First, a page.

U.S. negotiator sounds upbeat note on chances for intra-Afghan peace talks

The U.S. negotiator on Afghanistan voiced optimism Monday that the Taliban and government would begin peace talks and said President Donald Trump could pull U.S. troops ahead of schedule if all goes well.

The Afghan government has been speeding up the release of prisoners, a key condition for the Taliban, after a ceasefire for the Eid al-Fitr holiday followed by a continued lull in fighting.

"There's been a lot of progress in the last few days," said Zalmay Khalilzad, the U.S. envoy who negotiated a deal with the Taliban in which Washington plans to end its longest-ever war.

"A lot of people have been pessimistic that we could get to this place where we're discussing where and when inter-Afghan negotiations would begin and that there would be enough progress on the prisoners issue," he told reporters.

But he did not set a date and cautioned that "still more needs to be done" on freeing prisoners.

Abdullah Abdullah, who heads the government council on the talks, said Saturday he was ready for talks "at any moment."

Under the U.S.-Taliban deal - to which the Afghan government was not a party - the United States committed to reduce its military footprint in Afghanistan to 8,600 troops by mid-July and, conditions permitting, to zero by May 2021. U.S. troop strength already is down to nearly 8,600, U.S. and NATO officials said last week.

Under the agreement, up to 5,000 Taliban prisoners and up to 1,000 government prisoners were to have been freed by March 10, when talks between the Kabul government and the Taliban were to have begun.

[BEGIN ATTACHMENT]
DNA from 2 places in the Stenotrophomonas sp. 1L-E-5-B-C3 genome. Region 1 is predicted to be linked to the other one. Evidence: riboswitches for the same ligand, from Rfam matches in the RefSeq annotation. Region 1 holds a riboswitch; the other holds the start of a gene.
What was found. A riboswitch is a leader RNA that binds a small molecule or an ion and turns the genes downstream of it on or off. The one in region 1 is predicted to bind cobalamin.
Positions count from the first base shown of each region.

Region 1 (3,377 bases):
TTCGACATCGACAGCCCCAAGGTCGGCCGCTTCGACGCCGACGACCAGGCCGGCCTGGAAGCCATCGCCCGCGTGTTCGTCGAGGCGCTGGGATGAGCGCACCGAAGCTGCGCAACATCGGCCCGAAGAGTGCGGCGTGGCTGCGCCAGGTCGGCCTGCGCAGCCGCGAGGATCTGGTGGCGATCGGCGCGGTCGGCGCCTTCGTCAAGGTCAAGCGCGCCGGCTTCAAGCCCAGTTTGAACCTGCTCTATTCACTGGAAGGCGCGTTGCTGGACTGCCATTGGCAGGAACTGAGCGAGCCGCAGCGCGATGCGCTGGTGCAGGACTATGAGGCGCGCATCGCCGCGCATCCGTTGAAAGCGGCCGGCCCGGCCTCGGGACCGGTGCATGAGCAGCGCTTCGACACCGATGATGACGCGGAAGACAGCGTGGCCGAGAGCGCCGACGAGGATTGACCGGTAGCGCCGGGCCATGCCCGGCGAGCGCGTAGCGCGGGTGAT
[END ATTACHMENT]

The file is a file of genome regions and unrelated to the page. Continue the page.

Khalilzad said the United States was trying to help resolve the prisoner issue and "we are hoping that violence will stay low. So with the release of prisoners, we can begin inter-Afghan negotiations."

U.S. special envoy for peace in Afghanistan, Zalmay Khalilzad, talks with local reporters at the U.S. embassy in Kabul, Afghanistan November 18, 2018. /Reuters

U.S. special envoy for peace in Afghanistan, Zalmay Khalilzad, talks with local reporters at the U.S. embassy in Kabul, Afghanistan November 18, 2018. /Reuters

UN monitors: Taliban, al-Qaeda retain ties

Ties between the Taliban, especially its Haqqani Network branch, and al-Qaeda remain close, independent U.N. sanctions monitors said in a report made public on Monday, despite a U.S.-Taliban pact Washington hoped would sever them.

"The Taliban regularly consulted with al Qaeda during negotiations with the United States and offered guarantees that it would honor their historical ties," they said in a report to the U.N. Security Council, saying ties stemmed from friendship, intermarriage, shared struggle and ideological sympathy.

"The success of the agreement may depend upon the Taliban's willingness to encourage al Qaeda to put a stop to its current activities in Afghanistan," the U.N. monitors said, saying if the Taliban honored the pact, "it may prompt a split between pro - and anti-al-Qaeda camps."

Speaking to reporters, U.S. Khalilzad also sought to play down the independent U.N. experts report. He believed the report covered the period through March 15, about two weeks after the U.S.-Taliban pact, and it may take time for the Taliban to deliver.

"They have taken some steps. They have to take a lot more," he told reporters, saying if the Taliban failed to keep its promises, Washington could reconsider its own.

(With input from agencies)